Code Fever

The tech scene is full of opportunities, but getting the skills to join the ranks can be expensive. Code Fever has stepped in to help low-income aspiring coders get their foot in the door with free courses. They offer a bootcamp for working adults as well as a summer camp and youth coding program. The bootcamp is 10 weeks long, with four-hour classes four nights a week (after work hours, so people can stick with their full-time jobs), but they’re considering expanding it to five nights a week and tacking on a couple more weeks in the next course. They’ve also hosted hackathons and other courses for people who already have some coding skills. They’ve so far held one bootcamp, graduating 10 people. Acceptance rate is about 25 percent – because they’re offering the program for free, the number of openings is still small. Graduates continue on to additional training with Launch Code, which assists them with job placement when they’re finished.

Florida Vocational Institute

Florida Vocational Institute has a nine-month coding boot camp that takes place in-person. Classes are four days a week, from 5:30 to 10:30 p.m., allowing people to keep their day jobs while enrolled. The vocational program costs $15,000 and is eligible for federal financial aid. All skill levels are welcome and it includes job application training. More information, including application, here.

Got some skills you just want to keep fresh? Looking for a low-commitment entry? Here are some other options.

01

If you’re a parent with a kid who is already dabbling in coding, 01’s programs might be a good fit. Geared toward the under-18 set, it focuses on showing kids the real-life application of coding skills. They offer two-week camps in the summer that dabble in not just coding, but science, sustainability, and tinkering.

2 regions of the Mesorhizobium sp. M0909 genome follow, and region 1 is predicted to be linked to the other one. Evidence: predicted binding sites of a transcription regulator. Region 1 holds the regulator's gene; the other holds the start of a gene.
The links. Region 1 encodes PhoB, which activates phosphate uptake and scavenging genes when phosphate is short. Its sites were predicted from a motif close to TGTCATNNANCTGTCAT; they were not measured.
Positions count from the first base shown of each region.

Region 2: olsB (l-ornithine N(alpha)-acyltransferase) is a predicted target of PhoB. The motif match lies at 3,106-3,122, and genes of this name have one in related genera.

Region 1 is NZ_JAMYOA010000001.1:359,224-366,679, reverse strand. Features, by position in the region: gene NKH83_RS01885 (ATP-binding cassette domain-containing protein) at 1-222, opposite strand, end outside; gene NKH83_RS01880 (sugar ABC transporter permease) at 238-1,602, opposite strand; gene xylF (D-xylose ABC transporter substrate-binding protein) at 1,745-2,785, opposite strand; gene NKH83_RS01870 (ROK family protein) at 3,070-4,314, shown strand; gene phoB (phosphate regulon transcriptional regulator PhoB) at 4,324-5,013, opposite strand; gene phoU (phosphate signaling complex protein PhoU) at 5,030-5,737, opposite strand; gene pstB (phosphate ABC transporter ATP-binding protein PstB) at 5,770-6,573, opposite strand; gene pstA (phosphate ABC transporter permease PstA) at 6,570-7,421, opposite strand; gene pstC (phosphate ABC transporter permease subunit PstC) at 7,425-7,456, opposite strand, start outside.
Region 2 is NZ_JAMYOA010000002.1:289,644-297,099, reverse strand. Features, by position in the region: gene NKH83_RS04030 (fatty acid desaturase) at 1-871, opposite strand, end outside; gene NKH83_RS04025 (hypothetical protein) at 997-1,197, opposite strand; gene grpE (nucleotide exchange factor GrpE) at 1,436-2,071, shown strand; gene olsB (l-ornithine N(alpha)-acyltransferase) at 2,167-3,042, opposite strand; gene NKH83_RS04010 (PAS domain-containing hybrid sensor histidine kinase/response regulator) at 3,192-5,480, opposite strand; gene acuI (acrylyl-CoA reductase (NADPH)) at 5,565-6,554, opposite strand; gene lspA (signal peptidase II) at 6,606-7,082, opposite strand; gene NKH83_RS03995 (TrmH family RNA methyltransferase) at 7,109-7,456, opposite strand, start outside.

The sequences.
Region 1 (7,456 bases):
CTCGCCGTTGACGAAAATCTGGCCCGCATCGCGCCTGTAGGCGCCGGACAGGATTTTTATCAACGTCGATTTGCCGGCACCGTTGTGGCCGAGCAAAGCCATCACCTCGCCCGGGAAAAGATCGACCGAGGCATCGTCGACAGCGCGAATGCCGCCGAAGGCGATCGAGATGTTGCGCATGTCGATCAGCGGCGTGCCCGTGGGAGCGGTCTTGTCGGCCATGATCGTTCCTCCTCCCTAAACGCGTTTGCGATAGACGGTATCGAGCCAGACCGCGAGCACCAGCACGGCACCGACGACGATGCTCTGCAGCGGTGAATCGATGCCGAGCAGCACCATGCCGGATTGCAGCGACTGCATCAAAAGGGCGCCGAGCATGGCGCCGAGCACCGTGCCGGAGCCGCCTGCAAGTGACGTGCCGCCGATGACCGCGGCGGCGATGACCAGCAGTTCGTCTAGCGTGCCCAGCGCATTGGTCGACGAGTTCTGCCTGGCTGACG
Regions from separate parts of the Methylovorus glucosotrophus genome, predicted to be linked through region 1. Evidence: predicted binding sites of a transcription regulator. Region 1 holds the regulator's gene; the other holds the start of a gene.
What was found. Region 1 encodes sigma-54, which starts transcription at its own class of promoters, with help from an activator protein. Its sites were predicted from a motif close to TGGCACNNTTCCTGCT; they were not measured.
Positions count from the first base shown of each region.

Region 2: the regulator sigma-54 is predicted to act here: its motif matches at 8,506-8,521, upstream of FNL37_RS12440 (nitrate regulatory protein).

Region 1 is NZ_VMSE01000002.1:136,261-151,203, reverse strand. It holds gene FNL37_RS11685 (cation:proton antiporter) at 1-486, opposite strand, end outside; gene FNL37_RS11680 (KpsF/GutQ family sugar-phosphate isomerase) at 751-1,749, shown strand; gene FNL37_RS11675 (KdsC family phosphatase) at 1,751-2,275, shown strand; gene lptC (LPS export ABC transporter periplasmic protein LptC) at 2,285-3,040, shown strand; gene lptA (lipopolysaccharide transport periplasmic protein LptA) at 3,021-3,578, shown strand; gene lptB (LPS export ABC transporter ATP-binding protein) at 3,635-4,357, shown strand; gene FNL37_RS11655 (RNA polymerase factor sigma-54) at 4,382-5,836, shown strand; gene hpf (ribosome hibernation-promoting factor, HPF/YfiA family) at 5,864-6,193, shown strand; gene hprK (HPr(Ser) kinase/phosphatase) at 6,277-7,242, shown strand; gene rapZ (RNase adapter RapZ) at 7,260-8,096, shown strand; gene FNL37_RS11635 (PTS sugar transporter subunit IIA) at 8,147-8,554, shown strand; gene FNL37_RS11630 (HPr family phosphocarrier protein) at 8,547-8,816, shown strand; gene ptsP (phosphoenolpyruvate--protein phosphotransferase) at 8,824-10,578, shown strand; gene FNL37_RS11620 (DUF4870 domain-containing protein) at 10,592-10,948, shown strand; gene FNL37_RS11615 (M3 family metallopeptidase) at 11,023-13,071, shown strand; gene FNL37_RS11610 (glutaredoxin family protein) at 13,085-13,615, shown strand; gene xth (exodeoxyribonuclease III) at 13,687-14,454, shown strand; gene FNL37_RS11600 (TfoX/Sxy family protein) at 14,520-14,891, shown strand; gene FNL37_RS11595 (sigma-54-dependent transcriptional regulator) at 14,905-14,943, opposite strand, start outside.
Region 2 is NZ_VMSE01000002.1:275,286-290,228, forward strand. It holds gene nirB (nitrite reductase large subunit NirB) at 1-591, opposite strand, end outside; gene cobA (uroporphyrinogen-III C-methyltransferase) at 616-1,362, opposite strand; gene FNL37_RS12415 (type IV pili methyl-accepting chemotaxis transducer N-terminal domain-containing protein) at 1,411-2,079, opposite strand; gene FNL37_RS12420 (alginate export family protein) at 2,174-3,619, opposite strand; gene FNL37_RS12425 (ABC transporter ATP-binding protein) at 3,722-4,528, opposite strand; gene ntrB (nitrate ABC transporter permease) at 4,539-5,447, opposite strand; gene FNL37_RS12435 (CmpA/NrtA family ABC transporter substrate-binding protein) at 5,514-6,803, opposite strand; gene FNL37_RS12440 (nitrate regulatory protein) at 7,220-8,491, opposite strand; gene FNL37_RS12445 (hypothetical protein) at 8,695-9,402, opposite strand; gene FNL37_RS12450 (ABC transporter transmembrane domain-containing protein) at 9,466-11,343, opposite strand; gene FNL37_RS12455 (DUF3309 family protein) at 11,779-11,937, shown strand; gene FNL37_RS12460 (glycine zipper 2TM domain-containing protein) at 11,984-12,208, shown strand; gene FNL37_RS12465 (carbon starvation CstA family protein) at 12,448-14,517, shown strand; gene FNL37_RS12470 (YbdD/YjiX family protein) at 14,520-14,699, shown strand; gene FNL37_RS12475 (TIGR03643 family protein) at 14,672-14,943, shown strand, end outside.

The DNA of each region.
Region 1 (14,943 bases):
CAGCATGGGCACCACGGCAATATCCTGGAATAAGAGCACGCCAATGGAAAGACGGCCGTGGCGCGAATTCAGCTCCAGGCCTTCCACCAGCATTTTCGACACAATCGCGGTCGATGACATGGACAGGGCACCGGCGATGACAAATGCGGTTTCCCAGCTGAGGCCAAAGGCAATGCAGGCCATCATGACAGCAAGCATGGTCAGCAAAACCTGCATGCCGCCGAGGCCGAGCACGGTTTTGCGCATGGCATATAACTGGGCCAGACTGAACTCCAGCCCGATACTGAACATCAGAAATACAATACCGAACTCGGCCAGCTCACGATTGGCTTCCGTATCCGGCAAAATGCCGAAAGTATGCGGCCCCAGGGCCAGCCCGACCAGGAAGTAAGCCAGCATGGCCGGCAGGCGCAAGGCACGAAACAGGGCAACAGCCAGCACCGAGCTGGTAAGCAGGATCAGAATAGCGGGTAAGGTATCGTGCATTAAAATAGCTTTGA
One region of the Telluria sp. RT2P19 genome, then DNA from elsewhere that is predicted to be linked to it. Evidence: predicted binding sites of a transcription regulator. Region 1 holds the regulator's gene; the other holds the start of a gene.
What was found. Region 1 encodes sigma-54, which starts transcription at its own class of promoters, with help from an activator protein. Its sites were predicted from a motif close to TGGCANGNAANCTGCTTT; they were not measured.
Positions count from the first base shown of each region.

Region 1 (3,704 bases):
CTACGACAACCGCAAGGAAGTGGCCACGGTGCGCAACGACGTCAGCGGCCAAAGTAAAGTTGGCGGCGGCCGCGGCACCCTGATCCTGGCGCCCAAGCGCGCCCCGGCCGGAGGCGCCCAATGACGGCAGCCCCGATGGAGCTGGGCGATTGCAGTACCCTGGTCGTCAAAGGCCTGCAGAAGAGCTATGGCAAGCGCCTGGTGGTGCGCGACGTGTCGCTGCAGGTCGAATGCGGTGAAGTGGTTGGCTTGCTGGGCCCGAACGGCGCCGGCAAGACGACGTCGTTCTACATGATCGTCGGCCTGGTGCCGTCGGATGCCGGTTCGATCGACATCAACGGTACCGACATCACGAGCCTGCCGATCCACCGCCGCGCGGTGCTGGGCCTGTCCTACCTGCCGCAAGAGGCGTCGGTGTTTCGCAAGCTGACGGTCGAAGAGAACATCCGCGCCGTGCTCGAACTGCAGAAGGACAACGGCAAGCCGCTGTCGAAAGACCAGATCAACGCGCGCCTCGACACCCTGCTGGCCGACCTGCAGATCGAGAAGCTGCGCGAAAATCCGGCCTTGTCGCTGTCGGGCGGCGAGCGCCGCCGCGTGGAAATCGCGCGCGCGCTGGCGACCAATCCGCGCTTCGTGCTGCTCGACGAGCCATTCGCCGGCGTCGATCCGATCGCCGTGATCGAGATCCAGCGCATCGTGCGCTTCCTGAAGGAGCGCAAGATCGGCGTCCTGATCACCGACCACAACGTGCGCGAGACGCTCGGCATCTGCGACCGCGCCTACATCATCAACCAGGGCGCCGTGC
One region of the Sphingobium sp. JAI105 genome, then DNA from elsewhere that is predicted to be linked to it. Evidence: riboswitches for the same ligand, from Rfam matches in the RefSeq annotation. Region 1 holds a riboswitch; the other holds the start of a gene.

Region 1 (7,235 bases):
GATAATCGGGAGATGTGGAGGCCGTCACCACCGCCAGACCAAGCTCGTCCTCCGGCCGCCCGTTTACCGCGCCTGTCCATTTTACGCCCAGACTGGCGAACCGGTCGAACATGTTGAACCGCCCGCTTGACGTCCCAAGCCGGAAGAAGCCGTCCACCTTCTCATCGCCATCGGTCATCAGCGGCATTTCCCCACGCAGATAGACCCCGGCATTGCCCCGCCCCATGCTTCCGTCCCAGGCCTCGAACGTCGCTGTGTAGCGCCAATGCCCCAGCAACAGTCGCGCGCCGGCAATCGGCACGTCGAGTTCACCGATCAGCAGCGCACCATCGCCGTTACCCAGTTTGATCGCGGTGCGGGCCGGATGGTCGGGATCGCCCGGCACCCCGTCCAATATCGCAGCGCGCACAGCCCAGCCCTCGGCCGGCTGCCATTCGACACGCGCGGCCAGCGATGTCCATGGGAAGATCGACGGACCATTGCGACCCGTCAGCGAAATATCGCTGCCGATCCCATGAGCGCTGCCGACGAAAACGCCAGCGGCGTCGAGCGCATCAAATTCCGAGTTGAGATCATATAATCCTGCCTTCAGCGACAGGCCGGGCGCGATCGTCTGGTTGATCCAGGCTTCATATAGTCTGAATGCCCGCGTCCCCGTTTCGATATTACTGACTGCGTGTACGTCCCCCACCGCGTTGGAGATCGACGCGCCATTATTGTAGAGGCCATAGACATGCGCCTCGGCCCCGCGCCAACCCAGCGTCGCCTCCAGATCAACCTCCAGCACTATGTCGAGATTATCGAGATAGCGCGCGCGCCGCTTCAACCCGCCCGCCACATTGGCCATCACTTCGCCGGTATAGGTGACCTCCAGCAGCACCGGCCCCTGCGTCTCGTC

Girl Develop It

Girl Develop It is specifically focused on helping women working in tech feel like they’ve got a supportive network in a male-dominated industry. The local South Florida chapter hosts social events and leadership talks, as well as multi-week evening courses on things like Javascript and HTML for about $25 per class, ideal for someone who has skills but needs to learn a new coding language for a job or for someone who just wants to dabble. They also offer classes in Spanish.

Hacks/Hackers Miami

If you’re a coder with a bent for journalism and data visualization, the Miami chapter of Hacks/Hackers will be your jam. They meet about once a month to toss around ideas and experiment.

CocoaHeads

CocoaHeads meets at LAB Miami and it’s geared toward people who want to focus on Apple’s API Cocoa. They gather about once a month and members can show off their latest projects or lead and attend tutorials. It’s free.

Front-end Developers of Miami

Front-end Developers of Miami is a monthly meetup for people interested in front-end design. Meetups often include speakers.

We’ll keep updating this list. Did we miss a program? Does a program on here have changes to announce? Let us know. 

By WhereBy.Us Creative Studio
The WhereBy.Us Creative Studio helps clients big and small engage locals, through campaigns that use creative marketing, storytelling, events, and activations to build community, conversation, and impact.

  • Kathryn M.

    FVI Tech! It’s the only local comprehensive vocational program that’s open to people who need to work at the same time. They also make cool things possible like the HeyCuba Hackathon and Coding for the Visually Impaired. Also – the Countdown Institute, because it teaches kids coding without computers, which is amazing and I’m hoping they’ll have camps for adults soon, too.

  • Kathryn M.

    FVI Tech! It’s the only local comprehensive vocational program that’s open to people who need to work at the same time. They also make cool things possible like the HeyCuba Hackathon and Coding for the Visually Impaired. Also – the Countdown Institute, because it teaches kids coding without computers, which is amazing and I’m hoping they’ll have camps for adults soon, too.